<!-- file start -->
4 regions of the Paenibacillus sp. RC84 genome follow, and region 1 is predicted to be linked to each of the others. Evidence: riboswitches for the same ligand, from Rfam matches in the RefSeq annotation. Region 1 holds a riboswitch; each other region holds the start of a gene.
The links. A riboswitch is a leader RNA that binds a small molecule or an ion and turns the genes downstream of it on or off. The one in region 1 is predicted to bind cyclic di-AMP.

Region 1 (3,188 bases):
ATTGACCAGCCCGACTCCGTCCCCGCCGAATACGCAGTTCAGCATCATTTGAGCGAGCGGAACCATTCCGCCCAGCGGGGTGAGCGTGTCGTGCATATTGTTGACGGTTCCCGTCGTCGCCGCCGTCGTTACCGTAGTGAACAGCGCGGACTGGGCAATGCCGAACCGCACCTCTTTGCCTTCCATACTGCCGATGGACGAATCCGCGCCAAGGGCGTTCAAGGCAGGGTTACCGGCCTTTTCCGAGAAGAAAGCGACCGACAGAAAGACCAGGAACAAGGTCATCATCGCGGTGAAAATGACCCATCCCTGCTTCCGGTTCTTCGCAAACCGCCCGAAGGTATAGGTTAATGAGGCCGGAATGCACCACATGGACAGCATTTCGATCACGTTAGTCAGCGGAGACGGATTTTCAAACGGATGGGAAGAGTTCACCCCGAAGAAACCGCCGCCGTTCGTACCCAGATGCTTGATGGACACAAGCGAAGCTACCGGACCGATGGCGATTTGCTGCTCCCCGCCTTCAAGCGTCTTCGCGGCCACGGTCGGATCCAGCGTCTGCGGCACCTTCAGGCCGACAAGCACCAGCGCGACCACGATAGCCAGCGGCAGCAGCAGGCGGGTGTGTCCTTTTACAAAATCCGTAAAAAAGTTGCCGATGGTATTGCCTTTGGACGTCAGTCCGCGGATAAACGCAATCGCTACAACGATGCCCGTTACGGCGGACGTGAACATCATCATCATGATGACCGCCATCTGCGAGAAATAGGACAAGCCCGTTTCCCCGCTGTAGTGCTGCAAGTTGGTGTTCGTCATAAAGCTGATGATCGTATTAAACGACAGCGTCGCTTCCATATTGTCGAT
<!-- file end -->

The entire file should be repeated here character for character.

4 regions of the Paenibacillus sp. RC84 genome follow, and region 1 is predicted to be linked to each of the others. Evidence: riboswitches for the same ligand, from Rfam matches in the RefSeq annotation. Region 1 holds a riboswitch; each other region holds the start of a gene.
The links. A riboswitch is a leader RNA that binds a small molecule or an ion and turns the genes downstream of it on or off. The one in region 1 is predicted to bind cyclic di-AMP.

Region 1 (3,188 bases):
ATTGACCAGCCCGACTCCGTCCCCGCCGAATACGCAGTTCAGCATCATTTGAGCGAGCGGAACCATTCCGCCCAGCGGGGTGAGCGTGTCGTGCATATTGTTGACGGTTCCCGTCGTCGCCGCCGTCGTTACCGTAGTGAACAGCGCGGACTGGGCAATGCCGAACCGCACCTCTTTGCCTTCCATACTGCCGATGGACGAATCCGCGCCAAGGGCGTTCAAGGCAGGGTTACCGGCCTTTTCCGAGAAGAAAGCGACCGACAGAAAGACCAGGAACAAGGTCATCATCGCGGTGAAAATGACCCATCCCTGCTTCCGGTTCTTCGCAAACCGCCCGAAGGTATAGGTTAATGAGGCCGGAATGCACCACATGGACAGCATTTCGATCACGTTAGTCAGCGGAGACGGATTTTCAAACGGATGGGAAGAGTTCACCCCGAAGAAACCGCCGCCGTTCGTACCCAGATGCTTGATGGACACAAGCGAAGCTACCGGACCGATGGCGATTTGCTGCTCCCCGCCTTCAAGCGTCTTCGCGGCCACGGTCGGATCCAGCGTCTGCGGCACCTTCAGGCCGACAAGCACCAGCGCGACCACGATAGCCAGCGGCAGCAGCAGGCGGGTGTGTCCTTTTACAAAATCCGTAAAAAAGTTGCCGATGGTATTGCCTTTGGACGTCAGTCCGCGGATAAACGCAATCGCTACAACGATGCCCGTTACGGCGGACGTGAACATCATCATCATGATGACCGCCATCTGCGAGAAATAGGACAAGCCCGTTTCCCCGCTGTAGTGCTGCAAGTTGGTGTTCGTCATAAAGCTGATGATCGTATTAAACGACAGCGTCGCTTCCATATTGTCGAT